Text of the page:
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Home » Sights » Peter and Paul Fortress

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Peter and Paul Fortress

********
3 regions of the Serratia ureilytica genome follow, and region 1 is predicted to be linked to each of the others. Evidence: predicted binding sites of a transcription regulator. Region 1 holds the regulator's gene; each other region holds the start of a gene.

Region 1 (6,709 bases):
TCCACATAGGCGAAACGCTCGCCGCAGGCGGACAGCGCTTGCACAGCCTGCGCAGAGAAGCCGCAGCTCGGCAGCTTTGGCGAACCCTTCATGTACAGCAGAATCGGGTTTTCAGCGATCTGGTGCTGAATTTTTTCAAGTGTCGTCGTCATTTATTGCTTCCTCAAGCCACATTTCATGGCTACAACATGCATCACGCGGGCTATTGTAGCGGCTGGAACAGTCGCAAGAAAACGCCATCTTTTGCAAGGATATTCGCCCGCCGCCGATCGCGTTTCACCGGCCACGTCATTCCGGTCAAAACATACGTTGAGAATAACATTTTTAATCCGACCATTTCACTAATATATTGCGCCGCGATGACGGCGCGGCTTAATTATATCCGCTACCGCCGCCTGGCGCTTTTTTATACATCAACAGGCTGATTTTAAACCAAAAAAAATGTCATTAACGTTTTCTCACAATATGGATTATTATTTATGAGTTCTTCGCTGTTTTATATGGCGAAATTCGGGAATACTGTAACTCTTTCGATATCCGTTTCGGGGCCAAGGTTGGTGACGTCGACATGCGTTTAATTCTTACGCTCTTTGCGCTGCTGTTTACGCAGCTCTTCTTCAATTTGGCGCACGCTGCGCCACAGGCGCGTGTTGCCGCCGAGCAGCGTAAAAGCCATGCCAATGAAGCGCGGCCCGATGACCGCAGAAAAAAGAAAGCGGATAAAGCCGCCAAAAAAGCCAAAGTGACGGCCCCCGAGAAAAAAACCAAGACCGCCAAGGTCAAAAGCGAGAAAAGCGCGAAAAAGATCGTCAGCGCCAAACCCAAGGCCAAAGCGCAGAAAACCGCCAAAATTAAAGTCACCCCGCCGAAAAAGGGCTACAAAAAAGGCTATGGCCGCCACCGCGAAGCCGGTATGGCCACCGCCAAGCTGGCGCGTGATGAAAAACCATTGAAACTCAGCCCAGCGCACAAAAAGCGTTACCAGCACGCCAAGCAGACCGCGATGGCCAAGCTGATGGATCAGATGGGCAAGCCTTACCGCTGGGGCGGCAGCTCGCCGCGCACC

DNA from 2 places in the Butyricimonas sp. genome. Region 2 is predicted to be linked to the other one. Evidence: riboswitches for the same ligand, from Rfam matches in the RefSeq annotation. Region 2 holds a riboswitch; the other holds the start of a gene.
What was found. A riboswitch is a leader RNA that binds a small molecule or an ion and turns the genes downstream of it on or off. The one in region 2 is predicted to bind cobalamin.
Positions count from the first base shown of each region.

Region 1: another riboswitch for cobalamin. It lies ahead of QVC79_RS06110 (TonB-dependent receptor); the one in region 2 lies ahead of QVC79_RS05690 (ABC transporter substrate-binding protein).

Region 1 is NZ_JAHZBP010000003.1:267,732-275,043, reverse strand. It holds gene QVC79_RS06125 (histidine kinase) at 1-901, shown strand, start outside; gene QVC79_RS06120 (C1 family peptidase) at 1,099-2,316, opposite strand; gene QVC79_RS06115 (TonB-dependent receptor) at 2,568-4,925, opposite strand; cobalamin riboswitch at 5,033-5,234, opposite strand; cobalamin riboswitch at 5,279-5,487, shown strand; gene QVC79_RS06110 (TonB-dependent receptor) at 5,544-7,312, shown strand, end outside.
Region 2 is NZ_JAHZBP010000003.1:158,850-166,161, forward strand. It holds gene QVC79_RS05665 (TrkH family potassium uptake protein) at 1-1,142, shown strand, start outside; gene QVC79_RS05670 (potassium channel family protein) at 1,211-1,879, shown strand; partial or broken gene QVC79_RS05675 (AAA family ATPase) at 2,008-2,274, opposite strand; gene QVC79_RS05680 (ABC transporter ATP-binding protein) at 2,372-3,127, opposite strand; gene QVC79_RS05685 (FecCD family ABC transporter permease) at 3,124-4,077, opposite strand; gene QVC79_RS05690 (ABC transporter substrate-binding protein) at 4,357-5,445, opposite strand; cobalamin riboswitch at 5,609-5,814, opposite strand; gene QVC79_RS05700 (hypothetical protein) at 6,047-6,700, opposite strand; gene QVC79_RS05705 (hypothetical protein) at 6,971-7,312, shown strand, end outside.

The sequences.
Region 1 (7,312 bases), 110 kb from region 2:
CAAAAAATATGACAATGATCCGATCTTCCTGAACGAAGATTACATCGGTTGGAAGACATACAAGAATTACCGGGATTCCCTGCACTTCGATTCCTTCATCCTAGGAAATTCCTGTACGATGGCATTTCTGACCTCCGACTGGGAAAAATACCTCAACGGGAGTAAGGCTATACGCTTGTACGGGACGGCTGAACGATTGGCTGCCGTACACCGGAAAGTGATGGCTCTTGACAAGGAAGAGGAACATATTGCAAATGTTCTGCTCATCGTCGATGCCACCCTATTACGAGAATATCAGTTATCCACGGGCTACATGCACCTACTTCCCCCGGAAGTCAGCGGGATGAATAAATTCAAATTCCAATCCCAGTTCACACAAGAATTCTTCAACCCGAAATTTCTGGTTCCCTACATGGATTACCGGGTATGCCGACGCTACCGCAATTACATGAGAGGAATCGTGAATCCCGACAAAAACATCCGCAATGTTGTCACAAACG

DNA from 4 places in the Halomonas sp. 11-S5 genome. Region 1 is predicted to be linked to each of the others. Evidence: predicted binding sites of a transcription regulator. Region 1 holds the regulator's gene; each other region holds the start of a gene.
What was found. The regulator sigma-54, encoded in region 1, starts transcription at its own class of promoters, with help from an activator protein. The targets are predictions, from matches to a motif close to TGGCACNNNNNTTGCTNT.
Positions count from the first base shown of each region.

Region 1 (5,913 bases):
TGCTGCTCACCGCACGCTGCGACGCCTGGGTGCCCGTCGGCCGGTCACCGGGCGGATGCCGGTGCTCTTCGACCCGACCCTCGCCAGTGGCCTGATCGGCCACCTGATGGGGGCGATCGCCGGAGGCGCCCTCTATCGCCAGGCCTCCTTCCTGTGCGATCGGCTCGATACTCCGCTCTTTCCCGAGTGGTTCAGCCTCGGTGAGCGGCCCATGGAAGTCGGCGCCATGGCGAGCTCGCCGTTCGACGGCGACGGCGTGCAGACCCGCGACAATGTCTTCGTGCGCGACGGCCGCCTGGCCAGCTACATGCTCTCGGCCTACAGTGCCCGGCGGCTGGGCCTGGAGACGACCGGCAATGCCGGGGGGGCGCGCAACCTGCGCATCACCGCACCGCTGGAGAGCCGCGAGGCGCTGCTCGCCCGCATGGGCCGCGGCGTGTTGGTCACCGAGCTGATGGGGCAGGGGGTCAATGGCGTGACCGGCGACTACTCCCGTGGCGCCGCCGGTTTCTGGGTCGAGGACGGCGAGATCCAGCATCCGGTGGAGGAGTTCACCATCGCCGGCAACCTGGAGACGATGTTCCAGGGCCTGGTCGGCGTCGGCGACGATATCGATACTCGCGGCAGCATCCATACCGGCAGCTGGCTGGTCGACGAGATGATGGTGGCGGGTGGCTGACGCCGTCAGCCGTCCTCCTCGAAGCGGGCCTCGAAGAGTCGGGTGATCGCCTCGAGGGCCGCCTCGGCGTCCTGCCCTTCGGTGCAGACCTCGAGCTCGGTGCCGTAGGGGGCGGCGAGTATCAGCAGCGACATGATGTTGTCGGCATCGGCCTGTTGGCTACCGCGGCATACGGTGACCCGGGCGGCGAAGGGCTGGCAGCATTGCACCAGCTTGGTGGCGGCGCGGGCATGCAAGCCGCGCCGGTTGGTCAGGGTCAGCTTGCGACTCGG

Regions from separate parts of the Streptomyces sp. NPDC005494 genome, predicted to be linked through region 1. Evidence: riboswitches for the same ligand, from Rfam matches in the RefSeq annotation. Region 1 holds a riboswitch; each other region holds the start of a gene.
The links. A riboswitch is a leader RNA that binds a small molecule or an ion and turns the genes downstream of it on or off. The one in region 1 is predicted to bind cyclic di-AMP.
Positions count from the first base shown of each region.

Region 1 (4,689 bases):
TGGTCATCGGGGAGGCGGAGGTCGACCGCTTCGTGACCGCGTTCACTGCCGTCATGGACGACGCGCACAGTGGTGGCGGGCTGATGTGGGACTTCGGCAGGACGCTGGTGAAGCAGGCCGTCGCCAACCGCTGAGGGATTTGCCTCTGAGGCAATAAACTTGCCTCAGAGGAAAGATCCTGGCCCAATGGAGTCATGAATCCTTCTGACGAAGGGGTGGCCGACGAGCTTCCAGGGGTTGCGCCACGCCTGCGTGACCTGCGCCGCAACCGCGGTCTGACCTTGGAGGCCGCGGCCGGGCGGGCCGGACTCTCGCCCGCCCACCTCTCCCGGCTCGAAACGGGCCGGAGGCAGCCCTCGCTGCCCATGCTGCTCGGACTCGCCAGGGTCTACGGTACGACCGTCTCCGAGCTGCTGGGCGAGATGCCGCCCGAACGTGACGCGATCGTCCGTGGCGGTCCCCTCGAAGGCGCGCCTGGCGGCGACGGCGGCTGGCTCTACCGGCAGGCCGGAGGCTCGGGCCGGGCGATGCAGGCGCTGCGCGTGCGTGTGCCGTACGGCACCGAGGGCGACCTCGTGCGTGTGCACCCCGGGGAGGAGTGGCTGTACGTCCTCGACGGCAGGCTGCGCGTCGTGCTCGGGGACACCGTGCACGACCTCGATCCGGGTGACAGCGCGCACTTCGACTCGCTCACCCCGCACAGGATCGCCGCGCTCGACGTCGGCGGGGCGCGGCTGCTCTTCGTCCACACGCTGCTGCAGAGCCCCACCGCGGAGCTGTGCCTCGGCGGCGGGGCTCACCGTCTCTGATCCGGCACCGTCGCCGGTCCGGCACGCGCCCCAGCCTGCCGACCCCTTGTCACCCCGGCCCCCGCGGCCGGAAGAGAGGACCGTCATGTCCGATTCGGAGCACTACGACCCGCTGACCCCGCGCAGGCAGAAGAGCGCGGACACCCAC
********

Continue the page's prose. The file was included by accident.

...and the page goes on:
The Peter and Paul Fortress (Russian: Petropavlovskaya Krepost) is the original citadel of St. Petersburg, Russia, founded by Peter the Great in 1703 and built to Domenico Trezzini's designs from 1706 to 1740. The fortress was established by Peter the Great on May 16 (by the Julian Calendar, hereafter indicated using "(J)"; May 27 by the Gregorian Calendar) 1703 on small Hare Island by the north bank of the Neva River. Built at the height of the Northern War in order to protect the projected capital, the fort never fulfilled its martial purpose. The citadel was completed with six bastions in earth and timber within a year, and it was rebuilt in stone from 1706 to 1740. The fortress contains several notable buildings clustered around the Peter and Paul Cathedral (1712-1733), which has a 123.2-metre bell-tower (the tallest in the downtown) and a gilded angel-topped cupola. The cathedral is the burial place of all Russian tsars from Peter I to Alexander III. The remains of the Imperial martyrs, Nicholas II and his family and entourage, were also interred there, in the side St.Catherine's Chapel, on the 80th anniversary of their deaths, July 17, 1998. Towards the end of 2006, the remains of Dowager Empress Maria Feodorovna were brought from Roskilde Cathedral outside Copenhagen to finally rest next to her husband, Alexander III. The newer Grand Ducal Mausoleum (built in the neo-Baroque style under Leon Benois's supervision in 1896-1908) is connected to the cathedral by a corridor. It was constructed in order to remove the remains of some of the non-reigning Romanovs from the cathedral where there was scarcely any room for new burials. The mausoleum was expected to hold up to sixty tombs, but by the time of the Russian Revolution there were only thirteen. The latest burial there was of Nicholas II's first cousin once removed, Grand Duke Vladimir Cyrilovich (1992). The remains of his parents, Grand Duke Cyril Vladimirovich and his wife Viktoria Fyodorovna, were transferred to the mausoleum from Coburg in 1995. Other structures inside the fortress include the still functioning mint building (constructed to Antonio Porta's designs under Emperor Paul), the Trubetskoy and Alekseyevsky bastions with their grim prison cells, and the city museum. According to a centuries-old tradition, a cannon is fired each noon from the Naryshkin Bastion. Annual celebrations of the city day (May 27) are normally centered on the island where the city was born. The sandy beaches underneath the fortress walls are among the most popular in St. Petersburg. In summer the beach is often overcrowded, especially when a major sand festival takes place on the shore.

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